The consensus among political pundits and Democratic operatives is that there is only one way for Vice President Joe Biden to avoid being the first sitting veep since Alben Barkley to be denied his party’s nomination for president: don’t run. Barkley, whose grandchildren invented the term veep to refer to the vice presidency, was a typical example of a No. 2 of that era. He had been put on the Democratic ticket in 1948 for the purpose of geographic balance and was given nothing to do other than to preside over the Senate and go to funerals. The reason why the 74-year-old former Kentucky senator thought he could win the presidency has been lost to antiquity, but in those days the idea that the post, which was held in general disrepute, was a stepping-stone for the presidency was an eccentric notion. Since then several veeps have won their party’s nominations and a couple have won the presidency (Richard Nixon and George H.W. Bush). Since Barkley’s day, presidents have given their running mates much more responsibility and the job has become far more visible and influential rather than the source of humor.
But with Hillary Clinton gearing up for another presidential run that has most of her party already enthused about the prospect of the first female commander in chief, what chance has Biden got? Polls already show her leading other Democrats by huge margins. So what exactly was Biden’s camp up to feeding the Wall Street Journal the line that the vice president is “confident” and plans to run in 2016 no matter what Hillary does? The front-page story in today’s Journal that cites sources close to Biden and his political team might be interpreted as a tactical message to Democrats that the vice president is ready to run if the former first lady and secretary of state disappoints her loyalists and doesn’t try. Given that most Democrats think the real competition will be for Hillary’s choice to replace Biden rather than the top spot, that makes sense. But I think that’s a mistake. Biden may be a huge underdog who would be at a clear disadvantage against Clinton, but I think his camp’s effort to get this message out in such a prominent forum should be seen as a shot fired over the bow of the Clinton juggernaut. It’s a reminder to Democrats that the man whose ego is bigger than the small state that sent him to the Senate for 36 years isn’t inclined to go quietly into the night as the Obama presidency winds down. The vice president has spent his life itching for the Oval Office and if you think he will be deterred from running by long odds, you don’t know Joe Biden.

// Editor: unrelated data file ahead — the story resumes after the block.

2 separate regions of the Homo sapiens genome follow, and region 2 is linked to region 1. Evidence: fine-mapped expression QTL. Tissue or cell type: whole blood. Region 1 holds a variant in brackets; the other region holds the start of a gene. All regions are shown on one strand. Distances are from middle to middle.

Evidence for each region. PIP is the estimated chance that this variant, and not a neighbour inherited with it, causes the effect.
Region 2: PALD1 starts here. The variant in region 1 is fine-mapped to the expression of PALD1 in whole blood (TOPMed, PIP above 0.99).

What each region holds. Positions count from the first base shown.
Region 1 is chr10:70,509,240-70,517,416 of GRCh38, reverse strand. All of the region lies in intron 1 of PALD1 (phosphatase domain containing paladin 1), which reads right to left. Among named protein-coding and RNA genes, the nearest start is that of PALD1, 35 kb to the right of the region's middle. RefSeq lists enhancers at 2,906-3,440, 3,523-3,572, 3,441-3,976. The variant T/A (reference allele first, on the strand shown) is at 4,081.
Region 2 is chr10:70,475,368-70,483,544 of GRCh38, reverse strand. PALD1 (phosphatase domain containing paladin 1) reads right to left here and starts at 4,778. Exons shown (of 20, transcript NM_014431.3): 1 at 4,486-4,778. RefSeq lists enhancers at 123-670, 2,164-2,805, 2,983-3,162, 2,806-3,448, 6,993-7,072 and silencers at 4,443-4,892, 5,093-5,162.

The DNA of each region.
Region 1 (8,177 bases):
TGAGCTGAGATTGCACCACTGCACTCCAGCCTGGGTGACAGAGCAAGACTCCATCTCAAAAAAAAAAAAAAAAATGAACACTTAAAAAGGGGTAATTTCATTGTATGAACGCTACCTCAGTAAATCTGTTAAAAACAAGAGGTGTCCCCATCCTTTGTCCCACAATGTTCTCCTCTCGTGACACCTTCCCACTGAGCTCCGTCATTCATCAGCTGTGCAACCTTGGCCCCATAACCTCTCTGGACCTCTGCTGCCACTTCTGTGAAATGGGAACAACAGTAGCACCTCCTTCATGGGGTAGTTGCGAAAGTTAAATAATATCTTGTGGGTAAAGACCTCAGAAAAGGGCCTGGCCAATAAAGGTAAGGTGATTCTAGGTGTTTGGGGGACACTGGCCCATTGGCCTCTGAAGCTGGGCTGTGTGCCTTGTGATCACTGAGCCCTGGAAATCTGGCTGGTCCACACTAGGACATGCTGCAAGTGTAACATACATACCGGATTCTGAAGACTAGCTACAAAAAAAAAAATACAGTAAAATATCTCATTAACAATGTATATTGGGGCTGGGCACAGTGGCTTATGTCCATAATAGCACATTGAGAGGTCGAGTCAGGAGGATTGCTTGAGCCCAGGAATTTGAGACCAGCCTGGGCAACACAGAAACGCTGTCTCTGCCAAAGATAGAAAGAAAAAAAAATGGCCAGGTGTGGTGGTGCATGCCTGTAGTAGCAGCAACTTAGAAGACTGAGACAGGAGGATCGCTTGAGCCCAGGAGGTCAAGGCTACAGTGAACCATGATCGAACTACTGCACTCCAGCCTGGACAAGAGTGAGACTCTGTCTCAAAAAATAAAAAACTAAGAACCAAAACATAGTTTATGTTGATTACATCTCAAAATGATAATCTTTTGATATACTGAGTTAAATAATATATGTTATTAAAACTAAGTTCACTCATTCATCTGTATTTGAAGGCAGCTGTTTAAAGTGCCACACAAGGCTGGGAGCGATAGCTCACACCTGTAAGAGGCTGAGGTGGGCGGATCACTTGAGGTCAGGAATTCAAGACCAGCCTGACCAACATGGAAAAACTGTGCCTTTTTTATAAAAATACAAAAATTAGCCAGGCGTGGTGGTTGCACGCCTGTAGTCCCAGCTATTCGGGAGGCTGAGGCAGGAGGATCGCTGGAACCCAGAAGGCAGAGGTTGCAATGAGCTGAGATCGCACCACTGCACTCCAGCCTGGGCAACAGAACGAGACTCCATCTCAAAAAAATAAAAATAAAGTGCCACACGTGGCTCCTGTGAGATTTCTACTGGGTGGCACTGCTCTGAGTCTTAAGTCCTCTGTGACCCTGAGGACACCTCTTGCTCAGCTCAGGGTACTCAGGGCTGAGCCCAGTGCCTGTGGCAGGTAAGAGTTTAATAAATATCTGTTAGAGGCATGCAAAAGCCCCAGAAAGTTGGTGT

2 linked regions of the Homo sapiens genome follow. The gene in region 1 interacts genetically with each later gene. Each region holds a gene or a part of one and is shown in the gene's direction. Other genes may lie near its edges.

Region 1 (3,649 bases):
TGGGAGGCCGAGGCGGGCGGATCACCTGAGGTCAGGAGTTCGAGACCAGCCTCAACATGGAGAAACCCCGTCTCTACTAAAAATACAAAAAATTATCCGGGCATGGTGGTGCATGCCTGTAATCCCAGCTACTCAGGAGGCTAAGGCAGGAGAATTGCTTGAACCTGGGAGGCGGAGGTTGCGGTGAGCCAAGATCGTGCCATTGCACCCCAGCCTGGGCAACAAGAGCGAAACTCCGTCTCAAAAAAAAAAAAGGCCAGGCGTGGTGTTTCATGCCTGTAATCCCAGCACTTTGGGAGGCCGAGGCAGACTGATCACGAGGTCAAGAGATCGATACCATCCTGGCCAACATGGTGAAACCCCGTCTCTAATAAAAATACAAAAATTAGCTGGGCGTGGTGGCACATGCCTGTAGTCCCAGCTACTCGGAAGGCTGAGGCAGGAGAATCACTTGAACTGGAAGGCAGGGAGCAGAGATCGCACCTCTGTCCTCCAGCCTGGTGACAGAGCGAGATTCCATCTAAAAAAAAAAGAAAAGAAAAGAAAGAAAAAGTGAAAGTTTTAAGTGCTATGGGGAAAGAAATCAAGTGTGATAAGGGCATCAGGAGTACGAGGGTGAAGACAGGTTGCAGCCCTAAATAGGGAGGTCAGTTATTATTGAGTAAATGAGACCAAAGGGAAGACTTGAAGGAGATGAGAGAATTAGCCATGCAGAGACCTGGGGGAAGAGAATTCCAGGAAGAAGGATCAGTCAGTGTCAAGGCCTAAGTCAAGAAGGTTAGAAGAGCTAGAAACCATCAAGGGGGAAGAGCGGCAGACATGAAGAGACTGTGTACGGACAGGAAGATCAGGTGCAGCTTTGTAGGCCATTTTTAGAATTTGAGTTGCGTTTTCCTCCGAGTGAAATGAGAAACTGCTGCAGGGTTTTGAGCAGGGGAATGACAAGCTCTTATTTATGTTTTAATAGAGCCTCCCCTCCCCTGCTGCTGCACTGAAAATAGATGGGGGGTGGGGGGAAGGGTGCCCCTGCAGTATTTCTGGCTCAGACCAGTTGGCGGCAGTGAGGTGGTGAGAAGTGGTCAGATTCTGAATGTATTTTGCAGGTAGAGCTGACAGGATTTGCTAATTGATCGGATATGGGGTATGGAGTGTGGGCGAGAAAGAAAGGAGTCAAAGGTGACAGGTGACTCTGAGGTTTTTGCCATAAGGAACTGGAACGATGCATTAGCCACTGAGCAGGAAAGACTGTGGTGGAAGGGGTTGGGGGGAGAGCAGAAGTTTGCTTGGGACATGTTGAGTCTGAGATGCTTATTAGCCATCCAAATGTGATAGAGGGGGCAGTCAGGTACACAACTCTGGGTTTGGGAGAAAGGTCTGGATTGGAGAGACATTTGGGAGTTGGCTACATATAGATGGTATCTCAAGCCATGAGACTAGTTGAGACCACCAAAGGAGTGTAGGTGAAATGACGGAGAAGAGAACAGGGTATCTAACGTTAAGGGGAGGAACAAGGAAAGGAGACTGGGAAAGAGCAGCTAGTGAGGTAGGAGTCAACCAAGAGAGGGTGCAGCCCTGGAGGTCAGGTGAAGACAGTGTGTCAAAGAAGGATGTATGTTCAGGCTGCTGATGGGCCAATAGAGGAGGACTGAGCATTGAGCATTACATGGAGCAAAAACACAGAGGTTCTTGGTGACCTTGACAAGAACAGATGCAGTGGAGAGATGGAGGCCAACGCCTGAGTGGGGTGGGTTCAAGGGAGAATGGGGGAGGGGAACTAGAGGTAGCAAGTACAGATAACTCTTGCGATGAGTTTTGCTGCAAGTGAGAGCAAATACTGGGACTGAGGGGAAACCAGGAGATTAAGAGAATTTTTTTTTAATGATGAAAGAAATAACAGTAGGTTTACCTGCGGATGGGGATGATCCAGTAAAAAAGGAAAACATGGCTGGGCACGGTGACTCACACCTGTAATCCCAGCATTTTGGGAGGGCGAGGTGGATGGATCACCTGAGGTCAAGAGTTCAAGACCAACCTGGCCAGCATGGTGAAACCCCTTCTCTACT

Handicapping Biden’s intentions for 2016 are really no different than understanding why he ran in 2008. Few gave him much of a chance and his abortive campaign to win the Democratic nomination was a colossal flop. Back in 1988 when he made his first run for the presidency, he had been briefly considered a first-tier contender in a race that was eventually won by Michael Dukakis. But his candidacy didn’t survive when Biden was exposed as a serial plagiarizer. His stump speech was found to be a copy of the one used by Neil Kinnock, then the head of Britain’s Labor Party. It soon came out that he had also plagiarized a law school paper. That seemed to put an end to his presidential ambition, but the fever still burned inside him. When, seemingly close to the end of a lengthy political career, he tried again, it was not the result of any groundswell on his behalf. Rather, it was the act of a politician with enormous self-regard. The 2008 run was not so much his last hurrah as it was Biden deciding to make a sacrifice and give the American people one last chance to do the right thing and make him president. Unfortunately for him, nobody else felt that way.
Barack Obama’s decision that he needed Biden’s gravitas and foreign-policy experience (a laughable notion since virtually every position Biden had taken had been largely discredited) got him closer to his goal than anybody (other than Biden) thought he would achieve. But Clinton’s strength is such that the general assumption is that she would clear the field and run as a virtual incumbent in the 2016 primaries. Given the fact that they would have to draw upon much of the same sources for funding and political support, conventional wisdom would indicate that Biden should step aside rather than get run over. But that sort of thinking does not take into account Biden’s hunger for the presidency or his sense that it is his destiny.
Does Biden have a chance to actually upset Hillary? Not really. He would probably be able to raise enough money to run and, as he has already shown with his trips to the early voting states, will work hard in Iowa and New Hampshire. But Clinton has too much going for her to be stopped by a man who, however much affection he has earned among the Democratic grass roots for his hyper-partisanship, is still generally regarded as an embarrassing gas bag in much of the country. But just as Biden is undeterred by his frequent gaffes, no one should be surprised if he persists in running despite the odds. Joe Biden thinks he should be president, and nothing the Clintons do is likely to persuade him otherwise.